Without fail, mighty words would always shoot forth when Lucille “Big Mama” Allen stood in the doorway between the kitchen and the “big room” speaking her own truth.
This time she would speak to other women who spoke about another ‘sister’ and village member, particularly on two occasions that were never happy. One was when the member of the village was injured or showed up with bruises or Heaven forbid if one of the sisters in the village died from injuries.
In Lucille “Big Mama” Allen, world domestic violence was real. It was called a date with the devil.
My siblings and I were affected by domestic violence. Yet, I will not speak on those specific family-centric experiences as we all have different levels of healing in the family.
I do know, thanks to Big Mama’s own journey, test and testimony; my sisters have not experienced domestic violence like the sisters in My Mama/Big Mama’s village. Childhood trauma is a by- product of domestic violence. I am trembling as I write this now.
My trauma resurfaced.
One vivid memory sticks in my mind. Mama answered a call and she suddenly dropped the phone saying, “Oh God no!” I saw life leave her body as she fell in the chair, yet nothing was said that day, during the funeral and after the repast.
That silence never changed. All I know is that a sister in the village was gone. And it hurts! I never felt so helpless! I vowed to never let any woman suffer those emotions and fears again.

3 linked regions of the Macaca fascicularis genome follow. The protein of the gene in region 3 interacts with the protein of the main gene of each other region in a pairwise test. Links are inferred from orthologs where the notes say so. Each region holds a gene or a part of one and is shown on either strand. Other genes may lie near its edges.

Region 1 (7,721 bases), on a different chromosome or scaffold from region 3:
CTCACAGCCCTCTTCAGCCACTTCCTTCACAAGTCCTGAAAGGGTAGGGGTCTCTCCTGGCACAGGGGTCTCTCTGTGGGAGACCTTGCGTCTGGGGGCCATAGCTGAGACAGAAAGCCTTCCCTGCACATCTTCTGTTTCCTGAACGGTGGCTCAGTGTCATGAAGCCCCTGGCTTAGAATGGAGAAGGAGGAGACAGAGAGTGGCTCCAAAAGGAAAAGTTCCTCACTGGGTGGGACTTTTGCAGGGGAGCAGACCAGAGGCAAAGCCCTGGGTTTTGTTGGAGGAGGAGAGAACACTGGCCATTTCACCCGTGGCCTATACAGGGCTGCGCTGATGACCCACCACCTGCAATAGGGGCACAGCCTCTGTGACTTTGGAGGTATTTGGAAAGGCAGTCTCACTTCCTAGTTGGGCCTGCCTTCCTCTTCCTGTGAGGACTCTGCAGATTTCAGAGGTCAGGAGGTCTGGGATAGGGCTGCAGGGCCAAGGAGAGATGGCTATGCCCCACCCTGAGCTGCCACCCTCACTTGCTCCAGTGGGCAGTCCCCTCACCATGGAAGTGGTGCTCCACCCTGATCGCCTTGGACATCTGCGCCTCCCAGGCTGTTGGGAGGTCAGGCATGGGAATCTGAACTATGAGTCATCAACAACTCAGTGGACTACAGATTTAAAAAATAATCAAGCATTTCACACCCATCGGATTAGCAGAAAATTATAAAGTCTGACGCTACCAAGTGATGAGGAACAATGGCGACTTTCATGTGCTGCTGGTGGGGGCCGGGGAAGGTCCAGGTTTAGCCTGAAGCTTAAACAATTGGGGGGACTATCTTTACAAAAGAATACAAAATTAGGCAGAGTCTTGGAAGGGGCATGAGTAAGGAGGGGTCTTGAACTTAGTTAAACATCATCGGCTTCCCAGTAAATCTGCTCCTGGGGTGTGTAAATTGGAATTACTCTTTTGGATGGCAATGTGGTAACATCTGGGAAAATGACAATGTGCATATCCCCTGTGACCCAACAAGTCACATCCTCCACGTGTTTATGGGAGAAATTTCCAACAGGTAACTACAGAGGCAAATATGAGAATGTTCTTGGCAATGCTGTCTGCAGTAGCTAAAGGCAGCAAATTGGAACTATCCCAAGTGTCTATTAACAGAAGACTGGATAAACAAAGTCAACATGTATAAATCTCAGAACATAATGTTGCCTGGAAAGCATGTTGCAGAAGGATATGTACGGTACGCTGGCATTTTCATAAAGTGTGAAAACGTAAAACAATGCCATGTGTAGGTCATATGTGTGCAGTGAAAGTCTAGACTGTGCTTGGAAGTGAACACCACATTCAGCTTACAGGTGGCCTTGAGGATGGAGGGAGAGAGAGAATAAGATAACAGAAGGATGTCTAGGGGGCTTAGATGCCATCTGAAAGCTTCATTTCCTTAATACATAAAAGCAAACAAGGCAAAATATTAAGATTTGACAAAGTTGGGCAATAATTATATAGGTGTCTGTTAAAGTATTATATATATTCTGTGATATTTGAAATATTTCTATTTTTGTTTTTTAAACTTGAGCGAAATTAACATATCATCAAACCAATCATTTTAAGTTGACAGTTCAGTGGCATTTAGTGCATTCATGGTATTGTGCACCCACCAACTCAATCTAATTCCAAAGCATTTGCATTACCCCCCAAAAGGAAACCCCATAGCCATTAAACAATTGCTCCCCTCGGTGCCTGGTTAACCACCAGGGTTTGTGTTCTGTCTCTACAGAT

I got my house in order! I created a fund with bestselling author, the late Francis Ray, and launched Sister CEO!
Lucille “Big Mama” Allen’s platform was always steeped in the Biblical word. She had a song in the sister village, for those ‘incidents’ – “My soul looks back and wonders how I got over.”
In those songs, I learned of other sister voices in the village, Mahalia, Aretha, Maya, Clara and the pensive Billie Holiday.
Big Mama and the village sisters endured a lot to be women. Domestic violence rips open the finer tapestry of the village as it dismantles the joy in the family. Check the facts.
85% of domestic violence victims are women. Commonshelter.org says that the most common age when intimate partner violence is first experienced by women is age 18-24 (38.6%), followed by age 11-17 (22.4%), age 35-44 (6.8%) and age 45+(2.5%). For men the most common age is 18-24 (47.1%), fol- lowed by age 25-34 (30.6%), age 11-17 (15.0%), age 35-44 (10.3%) and age 45+ (5.5%).
These are real facts!
The renowned Runoko Rashidi reminds us all that we are descendants of the Diaspora. He says women were revered in our ancestral past. We are not true to our African selves and the original role of women in our lives.
Disrespecting your mother was not allowed in our village back then, so why now?
Readers, take action do not harbor or protect perpetrators of family violence. It is unacceptable!
Family, we need you. Let’s get our house in order! Call me at the paper or email me.
I want us to join hands and do our part to end domestic violence now, not tomorrow!
Terry Allen is an award-winning media professional, journalist, and entrepreneur. He is also the founder of City Men Cook and 1016 Media. Reach him at email@example.com